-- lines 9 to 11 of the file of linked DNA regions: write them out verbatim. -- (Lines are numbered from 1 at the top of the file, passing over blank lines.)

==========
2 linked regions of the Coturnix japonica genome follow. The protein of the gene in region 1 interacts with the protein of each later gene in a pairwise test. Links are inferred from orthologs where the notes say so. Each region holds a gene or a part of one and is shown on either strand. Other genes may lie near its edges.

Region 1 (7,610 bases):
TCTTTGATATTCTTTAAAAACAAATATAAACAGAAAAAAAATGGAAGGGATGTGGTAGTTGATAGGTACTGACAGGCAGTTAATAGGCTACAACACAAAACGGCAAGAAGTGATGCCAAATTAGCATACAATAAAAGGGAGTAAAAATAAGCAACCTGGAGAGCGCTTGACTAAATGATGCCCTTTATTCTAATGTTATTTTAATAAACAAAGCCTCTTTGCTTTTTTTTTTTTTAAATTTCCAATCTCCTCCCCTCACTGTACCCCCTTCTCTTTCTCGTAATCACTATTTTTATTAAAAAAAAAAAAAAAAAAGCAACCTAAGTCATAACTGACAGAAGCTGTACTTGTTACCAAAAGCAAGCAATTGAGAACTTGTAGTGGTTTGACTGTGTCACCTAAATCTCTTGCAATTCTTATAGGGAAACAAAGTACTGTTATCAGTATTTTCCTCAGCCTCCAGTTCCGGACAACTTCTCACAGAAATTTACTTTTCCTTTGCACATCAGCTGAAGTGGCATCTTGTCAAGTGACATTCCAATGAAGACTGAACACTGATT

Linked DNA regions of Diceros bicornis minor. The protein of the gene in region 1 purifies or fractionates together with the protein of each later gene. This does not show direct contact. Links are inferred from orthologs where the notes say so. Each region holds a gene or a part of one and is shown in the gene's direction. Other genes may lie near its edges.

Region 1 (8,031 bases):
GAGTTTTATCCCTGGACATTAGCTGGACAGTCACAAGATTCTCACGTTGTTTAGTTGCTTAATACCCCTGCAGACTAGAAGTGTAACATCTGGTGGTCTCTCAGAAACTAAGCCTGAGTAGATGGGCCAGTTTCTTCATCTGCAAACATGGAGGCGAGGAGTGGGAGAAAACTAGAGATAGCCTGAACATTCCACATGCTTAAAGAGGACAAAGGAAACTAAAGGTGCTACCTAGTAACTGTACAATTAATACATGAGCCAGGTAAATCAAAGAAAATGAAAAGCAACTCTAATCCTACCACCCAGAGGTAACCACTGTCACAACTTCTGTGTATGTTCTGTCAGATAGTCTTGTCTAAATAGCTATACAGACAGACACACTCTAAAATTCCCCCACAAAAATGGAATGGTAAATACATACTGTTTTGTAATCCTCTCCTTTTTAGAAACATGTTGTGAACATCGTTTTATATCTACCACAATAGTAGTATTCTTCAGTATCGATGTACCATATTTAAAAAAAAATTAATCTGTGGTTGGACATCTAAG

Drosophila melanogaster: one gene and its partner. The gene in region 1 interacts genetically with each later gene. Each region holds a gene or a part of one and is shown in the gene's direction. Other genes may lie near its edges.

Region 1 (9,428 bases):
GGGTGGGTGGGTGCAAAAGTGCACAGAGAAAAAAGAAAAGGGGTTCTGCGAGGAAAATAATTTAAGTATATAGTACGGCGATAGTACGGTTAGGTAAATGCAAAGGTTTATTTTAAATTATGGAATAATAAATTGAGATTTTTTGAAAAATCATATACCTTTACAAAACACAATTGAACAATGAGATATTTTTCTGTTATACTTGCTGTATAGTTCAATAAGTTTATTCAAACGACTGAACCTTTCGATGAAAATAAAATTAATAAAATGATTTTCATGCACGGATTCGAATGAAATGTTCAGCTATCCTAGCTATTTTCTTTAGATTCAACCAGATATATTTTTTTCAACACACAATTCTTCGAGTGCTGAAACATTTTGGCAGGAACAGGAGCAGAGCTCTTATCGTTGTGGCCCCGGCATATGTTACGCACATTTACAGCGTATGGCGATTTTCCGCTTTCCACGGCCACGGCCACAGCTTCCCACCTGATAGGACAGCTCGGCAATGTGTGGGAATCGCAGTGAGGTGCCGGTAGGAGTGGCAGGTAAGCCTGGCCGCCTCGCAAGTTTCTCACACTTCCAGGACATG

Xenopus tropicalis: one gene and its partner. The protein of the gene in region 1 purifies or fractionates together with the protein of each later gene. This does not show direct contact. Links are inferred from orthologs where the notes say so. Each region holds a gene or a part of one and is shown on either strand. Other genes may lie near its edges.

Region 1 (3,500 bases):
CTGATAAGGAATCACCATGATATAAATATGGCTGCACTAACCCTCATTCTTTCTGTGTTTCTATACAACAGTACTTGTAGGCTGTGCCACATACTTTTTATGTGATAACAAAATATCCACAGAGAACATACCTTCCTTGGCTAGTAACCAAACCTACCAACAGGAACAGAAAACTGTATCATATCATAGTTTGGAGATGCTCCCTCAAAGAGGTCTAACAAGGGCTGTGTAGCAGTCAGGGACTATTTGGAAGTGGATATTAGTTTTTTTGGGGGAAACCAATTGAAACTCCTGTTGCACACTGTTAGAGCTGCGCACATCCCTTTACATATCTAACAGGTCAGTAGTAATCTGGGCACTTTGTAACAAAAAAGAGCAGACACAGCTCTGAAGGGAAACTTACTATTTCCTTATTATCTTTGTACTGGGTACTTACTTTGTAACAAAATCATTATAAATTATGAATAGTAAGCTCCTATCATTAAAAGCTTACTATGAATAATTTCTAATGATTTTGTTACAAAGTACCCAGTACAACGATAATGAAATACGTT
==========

GGGTGGGTGGGTGCAAAAGTGCACAGAGAAAAAAGAAAAGGGGTTCTGCGAGGAAAATAATTTAAGTATATAGTACGGCGATAGTACGGTTAGGTAAATGCAAAGGTTTATTTTAAATTATGGAATAATAAATTGAGATTTTTTGAAAAATCATATACCTTTACAAAACACAATTGAACAATGAGATATTTTTCTGTTATACTTGCTGTATAGTTCAATAAGTTTATTCAAACGACTGAACCTTTCGATGAAAATAAAATTAATAAAATGATTTTCATGCACGGATTCGAATGAAATGTTCAGCTATCCTAGCTATTTTCTTTAGATTCAACCAGATATATTTTTTTCAACACACAATTCTTCGAGTGCTGAAACATTTTGGCAGGAACAGGAGCAGAGCTCTTATCGTTGTGGCCCCGGCATATGTTACGCACATTTACAGCGTATGGCGATTTTCCGCTTTCCACGGCCACGGCCACAGCTTCCCACCTGATAGGACAGCTCGGCAATGTGTGGGAATCGCAGTGAGGTGCCGGTAGGAGTGGCAGGTAAGCCTGGCCGCCTCGCAAGTTTCTCACACTTCCAGGACATG

Xenopus tropicalis: one gene and its partner. The protein of the gene in region 1 purifies or fractionates together with the protein of each later gene. This does not show direct contact. Links are inferred from orthologs where the notes say so. Each region holds a gene or a part of one and is shown on either strand. Other genes may lie near its edges.

Region 1 (3,500 bases):